It is such a network of kinship that Claude Meillasoux had in mind when he spoke of many countries of the world being run by a lineage-based mode of production (Meillasoux 1973, 1981). Such a model is quite consistent with the wide range of economic disparities that the NSS is reporting within each caste category. The variations of the fortunes of smaller networks seem actually more plausible than the variations in the fortunes of entire jatis altogether. There may also be a combination of the jati and the kinship-network model at work, with the balance tilting towards the latter as inequalities grow between regions. Conversely, as access to technology makes communication more possible, we may expect that larger units like jatis may become more cohesive. This may explain the relatively greater homogeneity within endogamous groups, like those amongst the Tamil Brahmins (Fuller and Narsimhan 2010). In contrast, where communication is less easy, the better economic and political conditions of some families will not translate easily into an improvement of others who share the jati name.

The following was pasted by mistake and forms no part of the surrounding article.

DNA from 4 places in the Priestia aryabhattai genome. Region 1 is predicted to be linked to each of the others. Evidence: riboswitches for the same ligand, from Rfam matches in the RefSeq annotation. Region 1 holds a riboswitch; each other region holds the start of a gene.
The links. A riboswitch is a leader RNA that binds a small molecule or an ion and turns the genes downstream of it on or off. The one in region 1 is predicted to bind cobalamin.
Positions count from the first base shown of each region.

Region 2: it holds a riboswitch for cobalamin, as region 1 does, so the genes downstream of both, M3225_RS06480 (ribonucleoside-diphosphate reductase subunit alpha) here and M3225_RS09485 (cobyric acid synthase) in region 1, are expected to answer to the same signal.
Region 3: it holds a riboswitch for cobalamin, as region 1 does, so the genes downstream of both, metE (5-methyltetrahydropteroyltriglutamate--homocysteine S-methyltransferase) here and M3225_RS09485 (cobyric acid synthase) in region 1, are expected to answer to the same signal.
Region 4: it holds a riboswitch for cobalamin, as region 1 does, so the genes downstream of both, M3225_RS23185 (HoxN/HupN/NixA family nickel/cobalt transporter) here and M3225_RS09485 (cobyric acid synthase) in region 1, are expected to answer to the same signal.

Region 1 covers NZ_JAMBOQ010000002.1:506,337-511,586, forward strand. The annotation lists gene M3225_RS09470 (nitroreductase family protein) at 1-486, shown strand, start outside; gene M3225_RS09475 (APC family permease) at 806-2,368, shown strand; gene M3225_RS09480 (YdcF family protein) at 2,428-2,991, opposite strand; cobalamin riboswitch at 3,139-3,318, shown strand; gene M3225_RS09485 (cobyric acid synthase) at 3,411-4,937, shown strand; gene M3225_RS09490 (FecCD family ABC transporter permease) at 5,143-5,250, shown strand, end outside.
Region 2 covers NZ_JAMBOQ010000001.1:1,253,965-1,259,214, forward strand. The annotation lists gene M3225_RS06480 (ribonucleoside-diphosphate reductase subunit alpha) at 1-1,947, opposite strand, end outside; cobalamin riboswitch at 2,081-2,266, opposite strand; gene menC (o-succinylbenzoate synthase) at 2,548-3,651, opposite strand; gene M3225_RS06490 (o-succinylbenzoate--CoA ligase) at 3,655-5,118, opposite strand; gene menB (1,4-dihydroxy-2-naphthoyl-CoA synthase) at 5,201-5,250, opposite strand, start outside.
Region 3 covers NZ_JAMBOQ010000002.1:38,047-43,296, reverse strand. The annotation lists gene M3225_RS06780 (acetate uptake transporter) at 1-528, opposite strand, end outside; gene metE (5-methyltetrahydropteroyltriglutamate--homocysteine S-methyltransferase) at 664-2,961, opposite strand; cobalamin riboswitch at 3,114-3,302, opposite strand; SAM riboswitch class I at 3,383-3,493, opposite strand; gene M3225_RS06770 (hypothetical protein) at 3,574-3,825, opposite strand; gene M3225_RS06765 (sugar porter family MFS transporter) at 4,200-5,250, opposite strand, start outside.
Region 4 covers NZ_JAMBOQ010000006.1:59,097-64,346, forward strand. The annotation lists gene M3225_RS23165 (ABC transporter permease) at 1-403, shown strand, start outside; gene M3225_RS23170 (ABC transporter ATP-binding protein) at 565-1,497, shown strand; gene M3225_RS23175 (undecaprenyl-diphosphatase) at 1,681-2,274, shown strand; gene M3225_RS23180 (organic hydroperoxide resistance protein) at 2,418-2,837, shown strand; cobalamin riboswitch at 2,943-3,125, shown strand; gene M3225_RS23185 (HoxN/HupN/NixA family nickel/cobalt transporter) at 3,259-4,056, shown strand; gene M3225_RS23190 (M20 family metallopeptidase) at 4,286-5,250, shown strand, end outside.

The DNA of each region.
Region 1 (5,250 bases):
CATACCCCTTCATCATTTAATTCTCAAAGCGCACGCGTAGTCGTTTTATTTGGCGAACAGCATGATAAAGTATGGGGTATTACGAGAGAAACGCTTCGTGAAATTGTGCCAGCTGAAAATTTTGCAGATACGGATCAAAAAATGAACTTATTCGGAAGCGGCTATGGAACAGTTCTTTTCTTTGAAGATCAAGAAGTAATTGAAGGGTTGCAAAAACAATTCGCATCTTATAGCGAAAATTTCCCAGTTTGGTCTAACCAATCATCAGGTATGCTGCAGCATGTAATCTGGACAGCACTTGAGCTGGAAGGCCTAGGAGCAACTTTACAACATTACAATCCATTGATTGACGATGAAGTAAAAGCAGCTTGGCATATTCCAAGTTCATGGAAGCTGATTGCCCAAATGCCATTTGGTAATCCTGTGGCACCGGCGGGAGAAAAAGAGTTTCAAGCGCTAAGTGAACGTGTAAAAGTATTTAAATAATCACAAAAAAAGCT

Theories of Inequality

The way we are able to theorise social inequality guides the way we may struggle against it. Quite clearly, we need to take class inequality very seriously, since without theorising and identifying its dynamics, we will not be able to work upon it. At the same time, closed kinship networks of the advantaged, which sometimes escape the way we commonly label caste, are a very real problem for meritocracy. Understanding how they work and trying to get closed systems to open up is an important challenge.

It may be better to look at caste and class as generative mechanisms rather than to visualise them as frozen categories and social morphologies. Such generative mechanisms or codes make up the environment within which individuals and groups struggle and negotiate through discursive practices. The approach of looking for generative codes has been developed upon by several social theorists and philosophers of science, including Pierre Bourdieu (1990), Mary Douglas (2001), and Roy Bhaskar (1998). These can be thought of as basic underlying principles that unfold into the many surface patterns of social inequality. While inquiring into the generative codes, one must also try to understand social inequality in its unique everyday character, and pay attention to the narratives and meanings constructed by actors through which they make sense of and combat and negotiate with social structure.